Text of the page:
Thursday, February 25, 2016

King John Act I, Scene I

It has begun. I started reading King John last night and thus far they have declared war on France. Some lines:

               KING JOHN
               Here have we war for war and blood for blood,
               Controllment for controllment: so answer France.

               Then take my king's defiance from my mouth,
               The farthest limit of my embassy.

               KING JOHN
    (5)      Bear mine to him, and so depart in peace.
               Be thou as lightning in the eyes of France,
               For ere thou canst report, I will be there;
               The thunder of my cannon shall be heard.
               So, hence. Be thou the trumpet of our wrath
    (10)    And sullen presage of your own decay.--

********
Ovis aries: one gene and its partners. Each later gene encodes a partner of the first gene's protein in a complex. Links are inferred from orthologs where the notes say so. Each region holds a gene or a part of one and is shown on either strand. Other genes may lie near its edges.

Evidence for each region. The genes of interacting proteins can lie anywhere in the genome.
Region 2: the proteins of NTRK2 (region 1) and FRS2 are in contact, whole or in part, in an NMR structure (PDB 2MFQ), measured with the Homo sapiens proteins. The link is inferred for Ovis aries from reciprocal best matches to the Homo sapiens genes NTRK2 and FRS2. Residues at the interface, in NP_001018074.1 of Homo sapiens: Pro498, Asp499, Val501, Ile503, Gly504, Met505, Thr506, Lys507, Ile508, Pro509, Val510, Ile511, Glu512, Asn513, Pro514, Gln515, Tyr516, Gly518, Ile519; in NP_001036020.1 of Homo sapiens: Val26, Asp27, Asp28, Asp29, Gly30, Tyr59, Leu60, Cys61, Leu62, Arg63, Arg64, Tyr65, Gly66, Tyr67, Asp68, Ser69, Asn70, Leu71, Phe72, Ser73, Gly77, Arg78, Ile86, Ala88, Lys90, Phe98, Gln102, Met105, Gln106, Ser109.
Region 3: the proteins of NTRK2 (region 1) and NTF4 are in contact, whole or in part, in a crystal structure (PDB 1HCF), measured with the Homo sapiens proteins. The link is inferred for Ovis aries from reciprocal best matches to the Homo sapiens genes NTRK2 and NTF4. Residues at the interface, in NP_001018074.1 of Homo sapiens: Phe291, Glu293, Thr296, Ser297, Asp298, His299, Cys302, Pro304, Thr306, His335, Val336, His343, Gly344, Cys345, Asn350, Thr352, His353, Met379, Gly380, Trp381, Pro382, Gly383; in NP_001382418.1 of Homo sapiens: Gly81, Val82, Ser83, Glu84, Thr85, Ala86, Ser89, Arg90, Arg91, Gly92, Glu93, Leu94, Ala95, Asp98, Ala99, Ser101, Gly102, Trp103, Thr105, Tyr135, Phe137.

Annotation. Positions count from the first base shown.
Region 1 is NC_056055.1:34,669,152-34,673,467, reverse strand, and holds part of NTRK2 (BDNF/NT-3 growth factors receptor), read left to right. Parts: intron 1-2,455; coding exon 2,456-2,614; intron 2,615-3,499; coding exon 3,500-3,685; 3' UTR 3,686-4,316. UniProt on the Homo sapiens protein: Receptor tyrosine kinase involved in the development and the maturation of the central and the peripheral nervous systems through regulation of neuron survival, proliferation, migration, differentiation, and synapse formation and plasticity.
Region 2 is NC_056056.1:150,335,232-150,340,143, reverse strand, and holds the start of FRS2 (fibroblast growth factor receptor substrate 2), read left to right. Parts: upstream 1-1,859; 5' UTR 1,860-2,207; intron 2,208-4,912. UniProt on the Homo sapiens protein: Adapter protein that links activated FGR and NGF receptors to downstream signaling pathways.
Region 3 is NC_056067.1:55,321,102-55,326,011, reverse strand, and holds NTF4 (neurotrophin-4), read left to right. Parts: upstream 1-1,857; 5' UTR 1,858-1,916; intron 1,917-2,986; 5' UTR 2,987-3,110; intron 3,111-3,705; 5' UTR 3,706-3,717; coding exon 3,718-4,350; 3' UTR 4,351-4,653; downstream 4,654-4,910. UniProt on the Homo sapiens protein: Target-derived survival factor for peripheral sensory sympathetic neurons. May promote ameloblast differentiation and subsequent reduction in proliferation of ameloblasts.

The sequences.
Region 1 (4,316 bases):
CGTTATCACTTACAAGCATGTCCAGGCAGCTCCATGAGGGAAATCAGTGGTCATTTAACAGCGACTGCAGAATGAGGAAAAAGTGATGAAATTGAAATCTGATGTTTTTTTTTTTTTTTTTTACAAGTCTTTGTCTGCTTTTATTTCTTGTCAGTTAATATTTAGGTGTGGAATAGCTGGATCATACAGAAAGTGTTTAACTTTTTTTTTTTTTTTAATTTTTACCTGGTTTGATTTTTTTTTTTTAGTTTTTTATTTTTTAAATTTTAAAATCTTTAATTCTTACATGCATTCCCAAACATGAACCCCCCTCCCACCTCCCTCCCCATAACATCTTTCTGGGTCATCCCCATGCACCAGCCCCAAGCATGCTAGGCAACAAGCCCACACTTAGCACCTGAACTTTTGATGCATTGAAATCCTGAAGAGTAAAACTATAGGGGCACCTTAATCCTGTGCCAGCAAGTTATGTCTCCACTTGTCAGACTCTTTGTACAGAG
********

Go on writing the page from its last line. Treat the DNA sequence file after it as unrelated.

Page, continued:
An honorable conduct let him have.

I was worried when I started reading that there wouldn't be much in the way of beautiful imagery or metaphor in this play. I don't have a lot of experience with Shakespeare's history plays, but this passage has put my mind at ease.

Lines 1 & 2 are John's pronouncement. "You want to bring war to us? We will bring war to you!" These are very powerful statements. The phrase "blood for blood," is similar to the biblical eye for an eye. You shed out blood we will shed your blood.

Then in lines 5-11 we get this wonderful metaphor. King John dismisses the Chatillion (the emissary from France) and commands him to warn France. He compares this warning to the idea of thunder and lightning. In a storm, first you see the lightning and then a few moments later you hear the thunder, because of how sound travels. So, the Chatillion's warning will be the lightning and then John's cannons will be the thunder. And the closer they come to battle, the closer the lightning and the sound of the thunder will be. A great image, and I love the line: "For ere thou canst report, I will be there;" A very powerful line.

Since John seems to think a lot of himself, I am predicting that pride will be his downfall. A pretty good bet because that is the tragic flaw in almost all tragic heroes. 

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